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Multiple Endmember Spectral Mixture Analysis (MESMA) on multi-temporal VHR images for weed detection in smallholder farms

Need for weed detection

Lack of weed control is a major constraint in crop production, which is a key sector in Sub-Saharan countries like Mali. Remote sensing could play a role in detection and monitoring of weeds. However, crops and weeds occur in mixture. Temporal and spectral information relating to crops and weeds as well as the soil contribution need to be included in a sub-pixel analysis to determine the contribution of weeds, crops and soil in each pixel. Moreover, both the crop and the weeds show a high within class spectral heterogeneity (see Figure 1), because different weeds species may be present within the same field, while the crop and the weeds show at the same time spectral overlap, both being vegetation.

MESMA for weed detection

In this research, the weed fraction is detected based on variations in the spectral response of the plant canopy and depends on the species and the weed density present. Multiple Endmember Spectral Mixture Analysis (MESMA) was used for the detection of weed infestation in maize (Zea mays L.), Cotton (Gossypiumhirsutum) and millet (Pennisetum glaucoma L.). Field boundaries, plots and quadrants were laid out in three small-holder crop fields for the experiment by the STARS project in Sukumba, Mali. Each field had an area of less than two hectare’s. Multi–spectral images consisting of 8 bands obtained by the WorldView-2 satellite platform dating from June to November were used. Spectral libraries were extracted using the Sequential Maximum Angle Convex Cone (SMACC) algorithm, followed by the Spectral Matching Algorithm (SMA) using the Spectral Angle Mapper for the identification of unknown spectra.

Utilization of this information across multiple date’s imagery requires approaches for building correct spectral libraries as well as the use of an accurate spectral mixture classification technique. Due to spectral variability within a class, more than one endmember is required for accurate discrimination between the weeds and crops.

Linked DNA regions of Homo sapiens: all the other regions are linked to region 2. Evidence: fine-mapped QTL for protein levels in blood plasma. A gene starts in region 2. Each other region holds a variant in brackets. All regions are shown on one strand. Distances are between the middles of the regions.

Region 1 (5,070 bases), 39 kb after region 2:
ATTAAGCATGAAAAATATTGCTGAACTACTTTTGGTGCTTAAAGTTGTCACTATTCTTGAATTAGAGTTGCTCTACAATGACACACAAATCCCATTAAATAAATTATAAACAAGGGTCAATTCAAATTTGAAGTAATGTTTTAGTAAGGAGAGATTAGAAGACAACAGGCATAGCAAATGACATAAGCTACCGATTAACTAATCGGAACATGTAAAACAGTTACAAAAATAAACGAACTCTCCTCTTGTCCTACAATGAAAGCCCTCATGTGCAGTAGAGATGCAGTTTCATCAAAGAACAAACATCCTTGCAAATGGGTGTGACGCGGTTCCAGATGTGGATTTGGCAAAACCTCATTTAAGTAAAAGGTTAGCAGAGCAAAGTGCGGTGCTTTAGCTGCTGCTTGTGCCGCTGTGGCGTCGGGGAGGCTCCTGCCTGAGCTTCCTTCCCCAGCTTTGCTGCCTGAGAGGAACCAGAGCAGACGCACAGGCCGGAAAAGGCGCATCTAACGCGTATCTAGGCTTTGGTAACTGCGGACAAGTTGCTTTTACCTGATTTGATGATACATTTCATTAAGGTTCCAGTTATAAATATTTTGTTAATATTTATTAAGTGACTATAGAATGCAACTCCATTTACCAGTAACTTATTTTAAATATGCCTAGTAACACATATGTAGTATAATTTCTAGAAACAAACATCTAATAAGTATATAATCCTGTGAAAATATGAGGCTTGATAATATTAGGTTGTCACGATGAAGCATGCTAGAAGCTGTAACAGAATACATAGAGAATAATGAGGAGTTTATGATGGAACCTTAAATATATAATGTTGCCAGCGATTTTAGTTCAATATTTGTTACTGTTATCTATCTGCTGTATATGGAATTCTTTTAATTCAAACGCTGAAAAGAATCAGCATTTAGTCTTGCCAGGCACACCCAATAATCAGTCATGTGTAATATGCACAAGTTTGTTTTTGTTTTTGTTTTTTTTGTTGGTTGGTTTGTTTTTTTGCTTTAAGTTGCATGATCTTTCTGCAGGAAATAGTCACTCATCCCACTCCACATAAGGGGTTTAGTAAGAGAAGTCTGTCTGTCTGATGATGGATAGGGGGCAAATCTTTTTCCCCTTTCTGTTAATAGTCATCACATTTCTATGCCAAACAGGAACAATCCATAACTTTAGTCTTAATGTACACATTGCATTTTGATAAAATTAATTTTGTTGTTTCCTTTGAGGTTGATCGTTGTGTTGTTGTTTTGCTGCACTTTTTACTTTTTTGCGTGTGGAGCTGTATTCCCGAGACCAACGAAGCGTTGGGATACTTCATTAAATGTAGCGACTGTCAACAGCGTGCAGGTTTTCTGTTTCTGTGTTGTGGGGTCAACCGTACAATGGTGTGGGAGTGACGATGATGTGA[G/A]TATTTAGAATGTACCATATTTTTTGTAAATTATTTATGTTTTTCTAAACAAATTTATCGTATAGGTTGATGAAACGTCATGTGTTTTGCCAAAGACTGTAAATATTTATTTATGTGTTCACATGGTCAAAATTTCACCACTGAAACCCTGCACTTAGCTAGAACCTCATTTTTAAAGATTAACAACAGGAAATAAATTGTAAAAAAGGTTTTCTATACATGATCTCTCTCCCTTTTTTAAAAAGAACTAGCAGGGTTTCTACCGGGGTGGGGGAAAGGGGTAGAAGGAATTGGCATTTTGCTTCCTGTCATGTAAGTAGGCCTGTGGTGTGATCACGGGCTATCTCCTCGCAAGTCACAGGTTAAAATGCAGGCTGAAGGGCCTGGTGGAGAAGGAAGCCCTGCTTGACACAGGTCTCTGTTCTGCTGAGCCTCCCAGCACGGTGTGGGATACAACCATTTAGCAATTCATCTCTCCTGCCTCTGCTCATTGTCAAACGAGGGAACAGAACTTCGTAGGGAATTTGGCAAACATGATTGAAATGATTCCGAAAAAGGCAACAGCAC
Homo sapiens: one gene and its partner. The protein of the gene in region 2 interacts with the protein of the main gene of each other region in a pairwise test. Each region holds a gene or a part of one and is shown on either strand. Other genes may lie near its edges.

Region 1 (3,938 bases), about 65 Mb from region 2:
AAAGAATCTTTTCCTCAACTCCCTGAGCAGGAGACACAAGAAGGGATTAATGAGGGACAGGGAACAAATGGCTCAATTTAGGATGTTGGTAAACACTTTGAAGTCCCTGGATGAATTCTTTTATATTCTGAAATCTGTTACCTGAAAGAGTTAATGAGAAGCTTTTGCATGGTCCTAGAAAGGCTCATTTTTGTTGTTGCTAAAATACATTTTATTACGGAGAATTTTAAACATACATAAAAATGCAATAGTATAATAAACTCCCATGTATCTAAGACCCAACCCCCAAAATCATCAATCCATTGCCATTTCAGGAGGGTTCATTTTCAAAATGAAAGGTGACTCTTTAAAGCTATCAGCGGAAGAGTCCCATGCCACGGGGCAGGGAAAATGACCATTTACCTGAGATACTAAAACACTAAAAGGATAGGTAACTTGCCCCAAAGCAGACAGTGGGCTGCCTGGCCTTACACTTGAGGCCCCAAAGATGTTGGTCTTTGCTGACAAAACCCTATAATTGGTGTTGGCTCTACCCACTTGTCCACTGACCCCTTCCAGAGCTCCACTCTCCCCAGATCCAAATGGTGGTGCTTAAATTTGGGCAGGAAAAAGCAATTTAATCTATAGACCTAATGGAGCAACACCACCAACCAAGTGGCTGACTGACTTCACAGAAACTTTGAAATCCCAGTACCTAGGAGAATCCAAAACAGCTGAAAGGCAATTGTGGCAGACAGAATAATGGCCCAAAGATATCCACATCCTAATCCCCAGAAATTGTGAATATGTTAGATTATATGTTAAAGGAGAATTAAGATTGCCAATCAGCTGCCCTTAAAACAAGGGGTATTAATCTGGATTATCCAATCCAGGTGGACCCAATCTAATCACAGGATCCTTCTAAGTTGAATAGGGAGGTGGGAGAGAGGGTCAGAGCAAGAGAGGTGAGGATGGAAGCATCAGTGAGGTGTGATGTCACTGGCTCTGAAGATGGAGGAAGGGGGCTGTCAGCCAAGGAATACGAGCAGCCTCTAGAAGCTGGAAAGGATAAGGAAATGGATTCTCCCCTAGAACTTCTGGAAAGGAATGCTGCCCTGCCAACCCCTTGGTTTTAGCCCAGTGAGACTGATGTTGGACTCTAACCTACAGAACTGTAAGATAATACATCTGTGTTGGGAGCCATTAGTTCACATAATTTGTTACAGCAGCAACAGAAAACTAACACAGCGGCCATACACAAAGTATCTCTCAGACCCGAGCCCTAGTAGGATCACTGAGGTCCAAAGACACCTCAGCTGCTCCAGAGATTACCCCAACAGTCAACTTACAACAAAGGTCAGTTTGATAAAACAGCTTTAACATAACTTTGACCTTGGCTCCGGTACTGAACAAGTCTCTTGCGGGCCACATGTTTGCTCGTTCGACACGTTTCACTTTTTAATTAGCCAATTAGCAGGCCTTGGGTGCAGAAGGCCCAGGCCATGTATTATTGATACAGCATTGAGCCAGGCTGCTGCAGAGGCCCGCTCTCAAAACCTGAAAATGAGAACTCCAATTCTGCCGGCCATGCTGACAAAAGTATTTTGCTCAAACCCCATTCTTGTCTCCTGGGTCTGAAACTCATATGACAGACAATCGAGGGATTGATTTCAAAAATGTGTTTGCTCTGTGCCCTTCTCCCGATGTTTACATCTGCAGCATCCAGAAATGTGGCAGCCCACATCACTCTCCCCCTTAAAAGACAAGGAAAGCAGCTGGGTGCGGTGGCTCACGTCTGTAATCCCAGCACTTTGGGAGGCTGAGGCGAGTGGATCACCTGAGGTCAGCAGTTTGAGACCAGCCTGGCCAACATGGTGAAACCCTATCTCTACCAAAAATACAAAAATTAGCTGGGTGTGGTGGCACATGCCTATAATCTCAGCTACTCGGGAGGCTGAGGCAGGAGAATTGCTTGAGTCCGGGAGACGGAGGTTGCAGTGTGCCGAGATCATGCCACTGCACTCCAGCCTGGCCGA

Figure 1: A field where a mixture of crops and weeds causes within field spectral heterogeneity. Source: (STARS&ICRISAT 2014)

MESMA allows multiple endmembers per class. MESMA is an improvement of Simple Linear Spectral Mixture Analysis (SLSMA), which allows only one endmember per class. The key to MESMA is to detect which spectra in a group of spectra are the best representative of a class they represent while covering the range of variability within the class.  Endmember Average Root mean square error (EAR) (Dennison & Roberts, 2003a) and the Minimum Average Spectral Angle (MASA) (Dennison et al., 2004) were used for the endmember selection. A four endmember-model (crop, weed, soil and shadow) was used to un-mix each image independently. The resulting fraction indicated that MASA endmembers modelled the images accurately and outperformed the EAR by having a higher percentage of image pixels modelled and also higher correlations with the ground reference data across all the dates and crop fields. The selected MASA endmembers were used to model the WV-2 images. A shade normalization of the fraction images was performed by dividing each endmember by the total percent of all the non-shade endmembers in each pixel. This suppressed the shade fraction to obtain more information on the relative abundance of non-shade endmembers. Crop and weed maps resulting from MASA for the four endmember model are shown in Figure 2. Red represents the weed class, and green is the crop class. Crop is shown as the dominant class, but weeds are much more widely spread in the November images when the crop is ripening and drying.

  • Figure 2: The MASA endmember classification image per date for the cotton field (left) and the maize field (right). Green represents the crop fraction and red the weed fraction. Figure 2: The MASA endmember classification image per date for the cotton field (left) and the maize field (right). Green represents the crop fraction and red the weed fraction.

Finally, the modelled weed fractions were validated against the weed fractions in the field using root mean square error (RMSE), standard error (SE) and the coefficient of determination (R2). The relationship between the estimated and observed weed densities was satisfactory, the highest coefficient of determination for the cotton field was R2=0.722, with RMSE=0.041 and a SE= 0.003 in November 14th while the lowest was in October18th, with R2=0.591, RMSE=0.043 and SE= 0.001 for the MASA results, which showed a higher agreement than the corresponding EAR results for all dates. These MESMA results showed higher correlation and lower error than the SLMSA results.

Relation between vegetation indices, Fcover and weed fraction

The evaluation of seven vegetation indices for the detection of vegetation (weeds and crops together) showed that the World-View Improved Vegetative Index (WV-VI), which uses NIR2, showed the highest correlation with the fraction of the surface covered by green vegetation (Fcover) measured in the field. High weed fractions coincide with high values of WV-VI (Figure 3).

  • Figure 3: The WV-VI for the cotton field (left) and the corresponding MESMA weed and crop classification image (right) using the MASA modelled fractions. Figure 3: The WV-VI for the cotton field (left) and the corresponding MESMA weed and crop classification image (right) using the MASA modelled fractions.


MESMA modelled the weed fraction more accurately than SLSMA. For both MESMA and SLSMA, MASA endmember selection gave more accurate weed fraction estimates than EAR endmember selection. The use of hyperspectral image data or high-resolution UAV imagery could further improve crop-weed discrimination, because more pure crop- and weed pixels would be available.